- 51% of transgender youth can never use the restrooms or locker rooms that match their gender identity.
- More than 70% report feelings of worthlessness and hopelessness in the past week.
Below are resources that support mental health and wellbeing for our LGBTQIA+ community:
- Outfront Minnesota Anti-Violence Program – This is a broad-based effort to end violence and harassment against and within LGBTQ+ communities in Minnesota. They work in collaboration with survivors and community members to build safety and power — as well as opportunities for support and healing — through crisis intervention services, systems advocacy, counseling, community education, and outreach.
- Taylor Center for Equity and Inclusion
- Counseling Center
- College Ministry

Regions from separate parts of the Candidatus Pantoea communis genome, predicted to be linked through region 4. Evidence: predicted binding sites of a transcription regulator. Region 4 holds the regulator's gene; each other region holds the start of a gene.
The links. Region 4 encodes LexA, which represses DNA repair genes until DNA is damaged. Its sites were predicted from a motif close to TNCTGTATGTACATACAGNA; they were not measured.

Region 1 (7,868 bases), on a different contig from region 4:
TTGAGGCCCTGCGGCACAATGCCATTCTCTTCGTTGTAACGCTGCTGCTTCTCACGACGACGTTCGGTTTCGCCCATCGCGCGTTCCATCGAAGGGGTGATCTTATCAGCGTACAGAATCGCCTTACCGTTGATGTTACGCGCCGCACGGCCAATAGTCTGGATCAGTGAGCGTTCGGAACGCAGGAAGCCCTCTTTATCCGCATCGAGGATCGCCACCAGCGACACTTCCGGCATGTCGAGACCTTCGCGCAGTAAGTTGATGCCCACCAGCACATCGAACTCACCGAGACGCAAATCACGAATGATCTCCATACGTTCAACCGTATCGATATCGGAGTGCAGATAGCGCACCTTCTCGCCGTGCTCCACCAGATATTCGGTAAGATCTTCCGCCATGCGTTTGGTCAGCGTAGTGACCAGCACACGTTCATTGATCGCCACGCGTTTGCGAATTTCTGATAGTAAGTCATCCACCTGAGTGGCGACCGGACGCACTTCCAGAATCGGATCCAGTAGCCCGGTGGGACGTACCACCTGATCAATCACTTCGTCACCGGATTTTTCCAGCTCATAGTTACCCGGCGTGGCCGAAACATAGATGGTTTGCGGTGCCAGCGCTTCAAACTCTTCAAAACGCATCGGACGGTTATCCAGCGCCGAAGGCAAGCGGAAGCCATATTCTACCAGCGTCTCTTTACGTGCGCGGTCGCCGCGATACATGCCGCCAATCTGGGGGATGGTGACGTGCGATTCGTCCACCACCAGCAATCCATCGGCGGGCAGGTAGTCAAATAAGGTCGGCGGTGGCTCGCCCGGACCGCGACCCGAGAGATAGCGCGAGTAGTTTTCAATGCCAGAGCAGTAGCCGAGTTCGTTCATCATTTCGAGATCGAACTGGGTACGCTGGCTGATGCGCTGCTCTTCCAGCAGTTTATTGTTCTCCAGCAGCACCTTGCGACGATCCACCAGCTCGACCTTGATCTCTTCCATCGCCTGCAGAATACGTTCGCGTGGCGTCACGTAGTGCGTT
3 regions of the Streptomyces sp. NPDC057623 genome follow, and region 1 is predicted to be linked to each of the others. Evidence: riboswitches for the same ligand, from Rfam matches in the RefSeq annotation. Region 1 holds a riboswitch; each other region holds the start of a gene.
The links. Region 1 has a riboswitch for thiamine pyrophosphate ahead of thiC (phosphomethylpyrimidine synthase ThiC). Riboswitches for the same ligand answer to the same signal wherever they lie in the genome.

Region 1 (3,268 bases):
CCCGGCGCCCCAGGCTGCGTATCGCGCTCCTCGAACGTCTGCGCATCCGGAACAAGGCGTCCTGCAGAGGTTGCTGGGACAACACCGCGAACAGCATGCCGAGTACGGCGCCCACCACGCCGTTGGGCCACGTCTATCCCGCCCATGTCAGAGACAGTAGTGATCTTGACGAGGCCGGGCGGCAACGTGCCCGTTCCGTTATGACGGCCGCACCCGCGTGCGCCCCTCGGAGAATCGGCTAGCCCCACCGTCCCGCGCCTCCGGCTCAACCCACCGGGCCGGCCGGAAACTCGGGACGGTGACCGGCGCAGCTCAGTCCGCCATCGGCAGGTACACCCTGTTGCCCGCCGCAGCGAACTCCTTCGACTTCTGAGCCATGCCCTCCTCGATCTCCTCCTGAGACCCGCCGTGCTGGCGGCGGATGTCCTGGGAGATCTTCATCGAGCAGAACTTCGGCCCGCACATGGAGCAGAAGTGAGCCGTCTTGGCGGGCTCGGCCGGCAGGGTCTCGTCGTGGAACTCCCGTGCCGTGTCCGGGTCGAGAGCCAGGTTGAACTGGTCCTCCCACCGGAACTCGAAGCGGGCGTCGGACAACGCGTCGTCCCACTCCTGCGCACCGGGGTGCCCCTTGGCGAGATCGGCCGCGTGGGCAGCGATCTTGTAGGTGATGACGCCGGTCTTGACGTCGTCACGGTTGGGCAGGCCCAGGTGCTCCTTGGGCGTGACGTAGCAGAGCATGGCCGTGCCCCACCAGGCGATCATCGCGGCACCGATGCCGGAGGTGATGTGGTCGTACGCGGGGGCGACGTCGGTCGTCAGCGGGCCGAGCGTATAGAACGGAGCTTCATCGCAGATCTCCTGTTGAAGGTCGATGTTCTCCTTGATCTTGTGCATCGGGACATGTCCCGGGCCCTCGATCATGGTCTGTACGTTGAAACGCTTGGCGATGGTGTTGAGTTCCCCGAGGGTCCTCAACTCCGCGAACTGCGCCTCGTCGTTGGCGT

Indigenous Peoples Day
“Indigenous women have all of these solutions; they’re in the middle of their communities. They’re in the middle of their families, and they are the organizers. They’re the caretakers; they’re the culture bearers. And I thought: This is where we need to focus, especially in the environmental movement. These are the leaders who need to be supported.” — Sarah Eagle Heart
This quote from Sarah Eagle Heart, who spoke on campus on Indigenous Peoples Day, is powerful, as Indigenous women have been a key part of the resistance and movement of Native American communities. Even from the beginning, they fought alongside men during battles. Did you know? In 1977 during a United Nations conference on discrimination, the first seed about Indigenous Peoples Day was planted. However, it wasn’t until 1992 that the day was officially recognized. Indigenous Peoples Day recognizes the culture and lives of Native Americans in our country. It is also a symbol of resistance and protest against the massacres that Native Americans suffered at the hands of Europeans.